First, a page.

Q. In terms of a specific use case, how are virtual second opinions improving outcomes for cardiology patients nationwide?
A. Heart, vascular and thoracic conditions are key specialty areas for second opinions.
U.S. News & World Report has ranked Cleveland Clinic as the No. 1 hospital for cardiology and heart surgery for 24 years in a row.
More patients now have access to the best diagnostics available through virtual second opinions.
As an example, one patient named Alan, 76, struggled to determine his options for care after being diagnosed with a heart valve defect. Initially, Alan and his wife had met with a cardiac surgeon near home who told him he had a valve that would either need to be repaired or replaced. The surgeon wouldn’t know until he observed Alan’s heart valve during surgery whether repair or replacement would be needed.
Through a virtual second opinion, a cardiac surgeon at the clinic who specializes specifically in heart valve surgery reviewed Alan’s existing medical records and tests.
He determined Alan was an excellent candidate for a repair.
Q. How does Amwell’s telehealth platform integrate into the clinic’s existing electronic health records, clinical workflows and patient portals?
A. To deliver virtual second opinions, the clinic leverages Amwell’s platform to serve as a standalone technology solution that can be accessed via mobile or web browsers.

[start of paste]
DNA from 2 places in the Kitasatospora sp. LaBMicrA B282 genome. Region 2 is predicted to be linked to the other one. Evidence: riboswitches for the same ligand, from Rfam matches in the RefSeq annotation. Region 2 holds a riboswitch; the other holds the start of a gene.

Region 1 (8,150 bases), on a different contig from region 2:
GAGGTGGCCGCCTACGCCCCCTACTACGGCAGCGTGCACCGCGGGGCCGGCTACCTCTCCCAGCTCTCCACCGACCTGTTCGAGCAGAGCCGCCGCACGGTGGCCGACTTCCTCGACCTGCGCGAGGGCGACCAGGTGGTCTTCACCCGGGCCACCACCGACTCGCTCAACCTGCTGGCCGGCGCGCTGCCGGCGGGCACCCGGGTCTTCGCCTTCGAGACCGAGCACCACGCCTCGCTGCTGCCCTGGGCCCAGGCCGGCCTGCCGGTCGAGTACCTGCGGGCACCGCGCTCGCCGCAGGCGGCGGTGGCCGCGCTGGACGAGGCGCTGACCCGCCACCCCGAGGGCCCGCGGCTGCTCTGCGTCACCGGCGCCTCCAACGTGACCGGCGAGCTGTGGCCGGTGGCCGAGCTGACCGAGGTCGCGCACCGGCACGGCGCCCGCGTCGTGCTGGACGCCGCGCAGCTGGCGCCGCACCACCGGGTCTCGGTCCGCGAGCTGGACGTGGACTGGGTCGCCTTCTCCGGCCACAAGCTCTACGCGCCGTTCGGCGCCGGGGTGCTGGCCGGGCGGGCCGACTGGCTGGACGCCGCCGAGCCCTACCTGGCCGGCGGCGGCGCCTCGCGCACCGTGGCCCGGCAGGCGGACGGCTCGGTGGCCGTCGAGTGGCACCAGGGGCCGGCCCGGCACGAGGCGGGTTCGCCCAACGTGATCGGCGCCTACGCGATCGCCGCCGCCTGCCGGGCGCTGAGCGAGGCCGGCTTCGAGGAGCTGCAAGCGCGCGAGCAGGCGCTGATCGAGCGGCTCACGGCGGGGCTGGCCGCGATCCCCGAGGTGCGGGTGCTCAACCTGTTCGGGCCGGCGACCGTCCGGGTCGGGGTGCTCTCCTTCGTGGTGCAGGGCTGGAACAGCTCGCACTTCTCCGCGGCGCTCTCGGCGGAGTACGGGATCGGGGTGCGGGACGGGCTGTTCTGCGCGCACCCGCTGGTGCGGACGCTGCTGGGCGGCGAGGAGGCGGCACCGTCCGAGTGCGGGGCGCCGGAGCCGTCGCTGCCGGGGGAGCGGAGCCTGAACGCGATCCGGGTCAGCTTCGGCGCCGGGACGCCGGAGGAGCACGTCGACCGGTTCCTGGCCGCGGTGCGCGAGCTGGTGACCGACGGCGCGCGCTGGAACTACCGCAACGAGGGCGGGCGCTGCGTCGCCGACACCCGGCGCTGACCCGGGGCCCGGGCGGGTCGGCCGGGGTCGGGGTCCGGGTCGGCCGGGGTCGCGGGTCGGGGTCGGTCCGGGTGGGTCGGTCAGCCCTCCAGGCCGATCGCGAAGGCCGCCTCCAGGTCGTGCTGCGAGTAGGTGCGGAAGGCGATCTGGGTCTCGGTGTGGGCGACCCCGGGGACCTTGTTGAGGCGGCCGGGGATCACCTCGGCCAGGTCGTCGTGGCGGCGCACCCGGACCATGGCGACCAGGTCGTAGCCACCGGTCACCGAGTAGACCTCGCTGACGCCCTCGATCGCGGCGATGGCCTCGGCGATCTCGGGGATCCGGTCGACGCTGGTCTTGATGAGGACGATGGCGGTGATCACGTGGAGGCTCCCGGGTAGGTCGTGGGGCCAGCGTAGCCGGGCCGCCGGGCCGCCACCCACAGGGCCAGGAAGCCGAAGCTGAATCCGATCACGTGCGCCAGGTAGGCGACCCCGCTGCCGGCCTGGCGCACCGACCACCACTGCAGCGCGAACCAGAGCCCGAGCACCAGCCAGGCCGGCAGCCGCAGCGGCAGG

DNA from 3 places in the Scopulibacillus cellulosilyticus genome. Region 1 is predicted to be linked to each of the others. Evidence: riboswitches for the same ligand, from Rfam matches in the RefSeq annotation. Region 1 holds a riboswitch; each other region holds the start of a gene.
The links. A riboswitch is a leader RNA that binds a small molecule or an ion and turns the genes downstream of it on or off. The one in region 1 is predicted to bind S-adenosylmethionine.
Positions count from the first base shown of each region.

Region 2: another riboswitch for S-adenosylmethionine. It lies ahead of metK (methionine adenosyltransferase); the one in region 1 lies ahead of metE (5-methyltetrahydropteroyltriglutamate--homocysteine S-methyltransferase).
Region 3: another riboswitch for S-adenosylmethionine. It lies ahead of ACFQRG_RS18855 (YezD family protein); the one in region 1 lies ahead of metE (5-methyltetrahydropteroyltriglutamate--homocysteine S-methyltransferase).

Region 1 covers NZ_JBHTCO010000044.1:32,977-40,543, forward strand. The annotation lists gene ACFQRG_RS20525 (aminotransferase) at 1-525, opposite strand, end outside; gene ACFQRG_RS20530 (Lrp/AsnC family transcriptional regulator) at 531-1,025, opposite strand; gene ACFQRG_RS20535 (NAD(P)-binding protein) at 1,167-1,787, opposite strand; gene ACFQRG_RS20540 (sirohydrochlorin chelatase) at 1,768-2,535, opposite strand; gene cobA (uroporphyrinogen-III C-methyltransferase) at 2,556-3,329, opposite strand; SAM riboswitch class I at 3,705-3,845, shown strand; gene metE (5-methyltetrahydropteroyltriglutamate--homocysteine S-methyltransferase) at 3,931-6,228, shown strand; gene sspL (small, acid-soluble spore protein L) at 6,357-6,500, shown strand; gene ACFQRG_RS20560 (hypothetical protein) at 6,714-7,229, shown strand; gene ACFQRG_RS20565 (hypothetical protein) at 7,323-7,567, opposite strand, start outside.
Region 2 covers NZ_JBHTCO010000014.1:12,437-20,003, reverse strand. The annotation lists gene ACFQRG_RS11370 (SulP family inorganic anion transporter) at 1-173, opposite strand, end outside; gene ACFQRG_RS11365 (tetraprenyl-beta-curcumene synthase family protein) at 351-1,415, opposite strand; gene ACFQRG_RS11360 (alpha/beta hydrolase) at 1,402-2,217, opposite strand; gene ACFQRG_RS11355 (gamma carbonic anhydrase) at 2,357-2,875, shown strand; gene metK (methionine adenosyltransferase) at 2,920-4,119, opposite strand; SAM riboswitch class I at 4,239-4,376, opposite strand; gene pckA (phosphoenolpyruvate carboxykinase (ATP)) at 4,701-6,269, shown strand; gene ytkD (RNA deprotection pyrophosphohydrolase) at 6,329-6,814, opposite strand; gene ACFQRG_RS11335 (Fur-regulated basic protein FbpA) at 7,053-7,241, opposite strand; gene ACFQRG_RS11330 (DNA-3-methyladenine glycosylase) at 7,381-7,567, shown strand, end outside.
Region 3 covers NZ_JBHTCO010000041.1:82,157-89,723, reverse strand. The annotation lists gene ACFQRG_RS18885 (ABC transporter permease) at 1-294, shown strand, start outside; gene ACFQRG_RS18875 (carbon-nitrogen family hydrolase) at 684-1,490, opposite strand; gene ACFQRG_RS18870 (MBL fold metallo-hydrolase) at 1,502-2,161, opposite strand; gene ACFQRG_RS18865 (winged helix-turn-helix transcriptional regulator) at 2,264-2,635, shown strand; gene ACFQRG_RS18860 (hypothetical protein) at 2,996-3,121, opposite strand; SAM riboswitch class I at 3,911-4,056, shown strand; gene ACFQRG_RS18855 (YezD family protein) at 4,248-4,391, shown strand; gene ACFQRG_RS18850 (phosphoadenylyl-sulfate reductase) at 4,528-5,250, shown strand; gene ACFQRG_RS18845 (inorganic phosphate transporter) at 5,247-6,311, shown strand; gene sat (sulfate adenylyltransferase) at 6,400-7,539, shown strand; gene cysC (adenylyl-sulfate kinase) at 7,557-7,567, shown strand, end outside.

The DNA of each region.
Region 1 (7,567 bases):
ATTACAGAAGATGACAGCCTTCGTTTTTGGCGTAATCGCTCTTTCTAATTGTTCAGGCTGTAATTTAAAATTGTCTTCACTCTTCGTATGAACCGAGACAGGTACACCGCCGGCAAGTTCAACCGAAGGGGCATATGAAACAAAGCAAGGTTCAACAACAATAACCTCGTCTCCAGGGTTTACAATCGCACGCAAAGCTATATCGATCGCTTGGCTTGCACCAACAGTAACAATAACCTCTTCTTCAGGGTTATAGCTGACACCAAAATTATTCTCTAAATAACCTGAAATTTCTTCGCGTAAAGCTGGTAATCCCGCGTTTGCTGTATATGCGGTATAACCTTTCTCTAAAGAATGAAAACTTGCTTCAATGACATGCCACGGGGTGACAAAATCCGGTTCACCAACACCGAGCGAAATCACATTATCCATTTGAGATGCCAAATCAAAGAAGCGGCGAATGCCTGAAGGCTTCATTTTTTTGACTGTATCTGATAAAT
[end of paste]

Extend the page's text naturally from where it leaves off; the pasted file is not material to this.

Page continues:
Individuals start the second opinion process by registering online and accessing the telehealth platform to initiate or schedule a video visit with a nurse care manager to learn about the individual’s medical concerns, services to date, any current diagnoses or treatment plans.
The nurse documents the individual’s specific questions for the expert physician in Cleveland Clinic’s Epic electronic health record system.
After the intake, the clinic facilitates collecting and reviewing appropriate records and imaging.
Using the Care Everywhere feature, the EHR ingests records from other participating healthcare institutions directly into the master patient record.
When documents are not available through Care Everywhere, the clinic uses technologies such as AMBRA to gather records electronically or manually via electronic upload or fax. Members can also electronically upload their records and images securely via the platform, if they have them.
The clinic matches the individual with the most appropriate clinical expert, who then analyzes the case and prepares an opinion for delivery both via video visit through the platform and in a written report, which is shared securely with the patient through the platform.
Q. Interoperability is a challenge nationwide. How is the clinic working to address seamless, secure patient information transfers?
A. For record collection, the direct record connectivity of the process helps ensure maximum speed, accuracy, privacy and usability of an individual’s medical record.
If a treating physician has access to Care Everywhere, this same connectivity can be used in reverse to share documentation and results with the treating physician.
The integrated and health system-grade nature of the external medical records collection process has an average five business day turnaround on records requests in the U.S.
Andrea Fox is senior editor of Healthcare IT News.
Healthcare IT News is a HIMSS Media publication.